The Surgeon with a Rabbit came,
But first in Pieces cut it ;
Then slyly thrust it up that same,
As far as Man could put it
, got in on the action as well
(pdf) under the pseudonym Lemuel Gulliver (surgeon and anatomist to the kings of Lilliput and Blefuscu, and fellow of the academy of sciences in Balnibari) though the few scholars who care think it was probably someone else who just liked Gulliver's Travels
Of course, the gold standard of Rabbet Woman parody is "Much Ado About Nothing: or, a plain refutation of all that has been written or said concerning the rabbit-woman of Godalming
And if you haven't had enough Rabbet Woman, maybe you'd enjoy watching "A Brief Narrative of an Extraordinary Birth of Rabbits" by C Denby Swanson, a live play retelling Mary Toft's story, with puppets. Semi-terrifying pictures here.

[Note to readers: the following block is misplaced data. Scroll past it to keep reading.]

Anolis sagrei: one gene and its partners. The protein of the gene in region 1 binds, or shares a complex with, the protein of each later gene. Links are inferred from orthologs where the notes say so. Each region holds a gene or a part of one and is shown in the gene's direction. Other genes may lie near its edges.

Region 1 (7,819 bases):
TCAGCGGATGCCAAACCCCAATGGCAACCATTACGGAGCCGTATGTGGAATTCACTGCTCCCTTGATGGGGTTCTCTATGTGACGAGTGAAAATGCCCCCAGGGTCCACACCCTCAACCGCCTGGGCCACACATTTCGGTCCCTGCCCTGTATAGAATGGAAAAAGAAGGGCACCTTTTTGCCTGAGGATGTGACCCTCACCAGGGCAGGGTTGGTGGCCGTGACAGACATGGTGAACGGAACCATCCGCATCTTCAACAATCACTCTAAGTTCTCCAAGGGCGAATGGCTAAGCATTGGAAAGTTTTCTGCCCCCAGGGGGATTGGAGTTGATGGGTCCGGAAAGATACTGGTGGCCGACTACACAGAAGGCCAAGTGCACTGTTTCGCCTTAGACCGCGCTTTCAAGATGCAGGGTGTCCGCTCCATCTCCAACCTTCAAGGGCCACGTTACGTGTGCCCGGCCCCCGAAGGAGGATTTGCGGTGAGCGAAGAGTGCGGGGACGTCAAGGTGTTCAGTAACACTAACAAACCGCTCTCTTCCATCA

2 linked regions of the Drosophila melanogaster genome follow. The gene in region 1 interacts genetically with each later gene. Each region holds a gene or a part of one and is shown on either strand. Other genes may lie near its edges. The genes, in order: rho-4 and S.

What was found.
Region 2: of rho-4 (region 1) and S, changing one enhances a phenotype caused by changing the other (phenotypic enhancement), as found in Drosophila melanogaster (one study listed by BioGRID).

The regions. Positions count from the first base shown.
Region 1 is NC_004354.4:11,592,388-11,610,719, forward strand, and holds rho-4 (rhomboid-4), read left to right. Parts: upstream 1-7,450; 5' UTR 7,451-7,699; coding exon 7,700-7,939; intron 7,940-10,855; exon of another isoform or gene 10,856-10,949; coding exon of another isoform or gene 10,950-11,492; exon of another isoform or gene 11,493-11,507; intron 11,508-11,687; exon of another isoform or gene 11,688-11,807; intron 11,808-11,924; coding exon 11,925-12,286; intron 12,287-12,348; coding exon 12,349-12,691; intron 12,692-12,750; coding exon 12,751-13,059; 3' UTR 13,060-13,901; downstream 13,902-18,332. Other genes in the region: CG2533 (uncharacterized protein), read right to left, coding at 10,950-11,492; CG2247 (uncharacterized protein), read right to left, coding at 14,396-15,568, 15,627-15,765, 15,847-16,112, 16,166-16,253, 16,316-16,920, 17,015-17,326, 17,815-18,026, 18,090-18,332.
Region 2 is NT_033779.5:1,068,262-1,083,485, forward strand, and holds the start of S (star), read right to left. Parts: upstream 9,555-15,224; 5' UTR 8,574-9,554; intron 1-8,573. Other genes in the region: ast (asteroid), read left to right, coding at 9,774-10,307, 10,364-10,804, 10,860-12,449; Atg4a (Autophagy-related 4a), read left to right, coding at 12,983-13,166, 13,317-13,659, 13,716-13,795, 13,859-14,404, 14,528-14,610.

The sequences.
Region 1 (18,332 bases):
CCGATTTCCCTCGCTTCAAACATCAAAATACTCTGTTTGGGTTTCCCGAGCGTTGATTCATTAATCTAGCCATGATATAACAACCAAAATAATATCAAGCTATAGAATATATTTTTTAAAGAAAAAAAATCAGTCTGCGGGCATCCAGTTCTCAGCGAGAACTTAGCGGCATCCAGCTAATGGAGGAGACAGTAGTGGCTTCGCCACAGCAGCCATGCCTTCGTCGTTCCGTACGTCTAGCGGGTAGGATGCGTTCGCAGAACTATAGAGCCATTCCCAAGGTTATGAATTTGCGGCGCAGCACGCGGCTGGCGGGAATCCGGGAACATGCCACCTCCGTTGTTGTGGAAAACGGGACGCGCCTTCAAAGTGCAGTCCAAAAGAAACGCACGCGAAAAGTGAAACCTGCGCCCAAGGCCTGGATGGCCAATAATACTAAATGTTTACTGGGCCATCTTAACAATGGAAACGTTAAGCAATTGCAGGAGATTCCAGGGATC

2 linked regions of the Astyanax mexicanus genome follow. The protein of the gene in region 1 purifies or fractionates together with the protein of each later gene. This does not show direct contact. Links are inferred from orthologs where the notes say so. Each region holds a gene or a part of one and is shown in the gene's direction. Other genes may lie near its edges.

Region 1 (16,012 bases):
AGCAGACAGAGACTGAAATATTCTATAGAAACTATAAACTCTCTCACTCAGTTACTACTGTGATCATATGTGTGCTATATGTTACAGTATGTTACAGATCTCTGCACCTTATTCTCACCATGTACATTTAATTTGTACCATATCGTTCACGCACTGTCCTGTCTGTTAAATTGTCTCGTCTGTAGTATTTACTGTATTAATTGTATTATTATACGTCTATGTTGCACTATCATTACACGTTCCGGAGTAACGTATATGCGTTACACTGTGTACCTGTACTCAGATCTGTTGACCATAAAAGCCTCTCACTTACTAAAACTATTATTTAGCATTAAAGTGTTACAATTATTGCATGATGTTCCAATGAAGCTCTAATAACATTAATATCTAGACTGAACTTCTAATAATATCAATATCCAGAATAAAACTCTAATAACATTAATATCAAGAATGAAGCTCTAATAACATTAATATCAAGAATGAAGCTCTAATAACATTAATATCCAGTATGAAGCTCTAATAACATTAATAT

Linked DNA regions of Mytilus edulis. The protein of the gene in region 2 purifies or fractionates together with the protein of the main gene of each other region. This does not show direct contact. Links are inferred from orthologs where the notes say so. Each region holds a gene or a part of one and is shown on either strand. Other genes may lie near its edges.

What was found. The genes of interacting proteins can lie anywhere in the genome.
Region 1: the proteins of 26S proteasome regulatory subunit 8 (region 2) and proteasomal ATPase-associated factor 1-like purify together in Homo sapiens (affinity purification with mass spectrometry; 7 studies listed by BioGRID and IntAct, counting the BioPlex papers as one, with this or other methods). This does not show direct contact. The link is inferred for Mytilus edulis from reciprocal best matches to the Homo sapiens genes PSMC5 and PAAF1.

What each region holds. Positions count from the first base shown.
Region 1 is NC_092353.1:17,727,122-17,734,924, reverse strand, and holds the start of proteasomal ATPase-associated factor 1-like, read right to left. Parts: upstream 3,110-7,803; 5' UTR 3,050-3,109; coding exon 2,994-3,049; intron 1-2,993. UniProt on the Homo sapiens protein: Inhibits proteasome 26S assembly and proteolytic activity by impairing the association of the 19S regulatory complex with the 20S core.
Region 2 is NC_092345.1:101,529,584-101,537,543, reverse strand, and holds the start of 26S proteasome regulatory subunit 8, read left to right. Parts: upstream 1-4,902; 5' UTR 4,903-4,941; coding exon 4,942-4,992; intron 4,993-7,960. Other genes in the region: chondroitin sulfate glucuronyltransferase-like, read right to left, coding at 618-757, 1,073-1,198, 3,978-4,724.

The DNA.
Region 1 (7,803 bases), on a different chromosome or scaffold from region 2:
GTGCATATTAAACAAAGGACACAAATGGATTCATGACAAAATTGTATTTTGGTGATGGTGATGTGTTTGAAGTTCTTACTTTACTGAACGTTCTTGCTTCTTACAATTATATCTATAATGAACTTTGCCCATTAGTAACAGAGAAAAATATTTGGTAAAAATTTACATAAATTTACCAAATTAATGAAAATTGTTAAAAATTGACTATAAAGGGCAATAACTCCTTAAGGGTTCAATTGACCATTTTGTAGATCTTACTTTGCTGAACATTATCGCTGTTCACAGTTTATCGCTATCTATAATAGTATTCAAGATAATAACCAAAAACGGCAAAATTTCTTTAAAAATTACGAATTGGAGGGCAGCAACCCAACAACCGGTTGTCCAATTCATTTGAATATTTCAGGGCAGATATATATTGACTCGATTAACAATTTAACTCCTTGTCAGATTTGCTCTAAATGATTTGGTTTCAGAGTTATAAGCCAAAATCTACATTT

In the words of one reviewer
, "Let you not pass judgment over a women birthing rabbits until you've seen this show! Let you not dismiss rats' balls till you've seen this show! Let you not see another show till you see three puppet doctors sprouting out of a gargantuan pair of legs! Ladies and gentlemen, Salvage Vanguard Theater presents A Brief Narrative of an Extraordinary Birth of Rabbits!"**
* I had a professor with framed copies of some of the dirtier prints, but I couldn't find any on the internet.
**The author of this post has never seen the play. The author has no idea if it's any good or not.